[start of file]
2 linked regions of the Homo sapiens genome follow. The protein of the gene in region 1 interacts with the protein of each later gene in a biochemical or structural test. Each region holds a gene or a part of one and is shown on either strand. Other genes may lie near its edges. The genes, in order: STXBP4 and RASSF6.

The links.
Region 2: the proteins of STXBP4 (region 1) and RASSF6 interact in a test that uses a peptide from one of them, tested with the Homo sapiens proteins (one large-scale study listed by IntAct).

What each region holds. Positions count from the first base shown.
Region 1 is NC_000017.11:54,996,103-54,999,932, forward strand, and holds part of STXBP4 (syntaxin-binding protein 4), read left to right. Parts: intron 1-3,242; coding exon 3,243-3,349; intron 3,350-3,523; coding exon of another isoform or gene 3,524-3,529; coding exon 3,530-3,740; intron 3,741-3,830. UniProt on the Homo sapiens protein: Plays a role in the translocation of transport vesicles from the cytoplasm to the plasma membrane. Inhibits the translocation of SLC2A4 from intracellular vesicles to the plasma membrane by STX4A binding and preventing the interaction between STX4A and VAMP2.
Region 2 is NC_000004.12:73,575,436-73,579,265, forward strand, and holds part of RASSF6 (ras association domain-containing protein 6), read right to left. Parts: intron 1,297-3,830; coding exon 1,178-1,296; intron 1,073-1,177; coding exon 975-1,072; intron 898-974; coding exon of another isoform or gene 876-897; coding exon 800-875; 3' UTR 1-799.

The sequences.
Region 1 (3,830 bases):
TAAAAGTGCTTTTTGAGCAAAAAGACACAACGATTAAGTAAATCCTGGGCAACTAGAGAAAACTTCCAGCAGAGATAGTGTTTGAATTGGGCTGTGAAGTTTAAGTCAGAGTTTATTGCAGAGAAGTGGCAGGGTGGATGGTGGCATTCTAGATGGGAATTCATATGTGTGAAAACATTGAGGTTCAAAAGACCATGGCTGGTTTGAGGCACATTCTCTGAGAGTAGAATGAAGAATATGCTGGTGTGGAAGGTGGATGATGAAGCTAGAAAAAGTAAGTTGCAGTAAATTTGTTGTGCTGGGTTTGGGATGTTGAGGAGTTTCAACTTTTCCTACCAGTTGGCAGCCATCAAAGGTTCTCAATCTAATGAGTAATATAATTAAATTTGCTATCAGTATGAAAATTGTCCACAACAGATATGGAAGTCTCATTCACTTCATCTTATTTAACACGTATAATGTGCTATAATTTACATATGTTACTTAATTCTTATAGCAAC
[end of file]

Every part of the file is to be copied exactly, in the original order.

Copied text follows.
2 linked regions of the Homo sapiens genome follow. The protein of the gene in region 1 interacts with the protein of each later gene in a biochemical or structural test. Each region holds a gene or a part of one and is shown on either strand. Other genes may lie near its edges. The genes, in order: STXBP4 and RASSF6.

The links.
Region 2: the proteins of STXBP4 (region 1) and RASSF6 interact in a test that uses a peptide from one of them, tested with the Homo sapiens proteins (one large-scale study listed by IntAct).

What each region holds. Positions count from the first base shown.
Region 1 is NC_000017.11:54,996,103-54,999,932, forward strand, and holds part of STXBP4 (syntaxin-binding protein 4), read left to right. Parts: intron 1-3,242; coding exon 3,243-3,349; intron 3,350-3,523; coding exon of another isoform or gene 3,524-3,529; coding exon 3,530-3,740; intron 3,741-3,830. UniProt on the Homo sapiens protein: Plays a role in the translocation of transport vesicles from the cytoplasm to the plasma membrane. Inhibits the translocation of SLC2A4 from intracellular vesicles to the plasma membrane by STX4A binding and preventing the interaction between STX4A and VAMP2.
Region 2 is NC_000004.12:73,575,436-73,579,265, forward strand, and holds part of RASSF6 (ras association domain-containing protein 6), read right to left. Parts: intron 1,297-3,830; coding exon 1,178-1,296; intron 1,073-1,177; coding exon 975-1,072; intron 898-974; coding exon of another isoform or gene 876-897; coding exon 800-875; 3' UTR 1-799.

The sequences.
Region 1 (3,830 bases):
TAAAAGTGCTTTTTGAGCAAAAAGACACAACGATTAAGTAAATCCTGGGCAACTAGAGAAAACTTCCAGCAGAGATAGTGTTTGAATTGGGCTGTGAAGTTTAAGTCAGAGTTTATTGCAGAGAAGTGGCAGGGTGGATGGTGGCATTCTAGATGGGAATTCATATGTGTGAAAACATTGAGGTTCAAAAGACCATGGCTGGTTTGAGGCACATTCTCTGAGAGTAGAATGAAGAATATGCTGGTGTGGAAGGTGGATGATGAAGCTAGAAAAAGTAAGTTGCAGTAAATTTGTTGTGCTGGGTTTGGGATGTTGAGGAGTTTCAACTTTTCCTACCAGTTGGCAGCCATCAAAGGTTCTCAATCTAATGAGTAATATAATTAAATTTGCTATCAGTATGAAAATTGTCCACAACAGATATGGAAGTCTCATTCACTTCATCTTATTTAACACGTATAATGTGCTATAATTTACATATGTTACTTAATTCTTATAGCAAC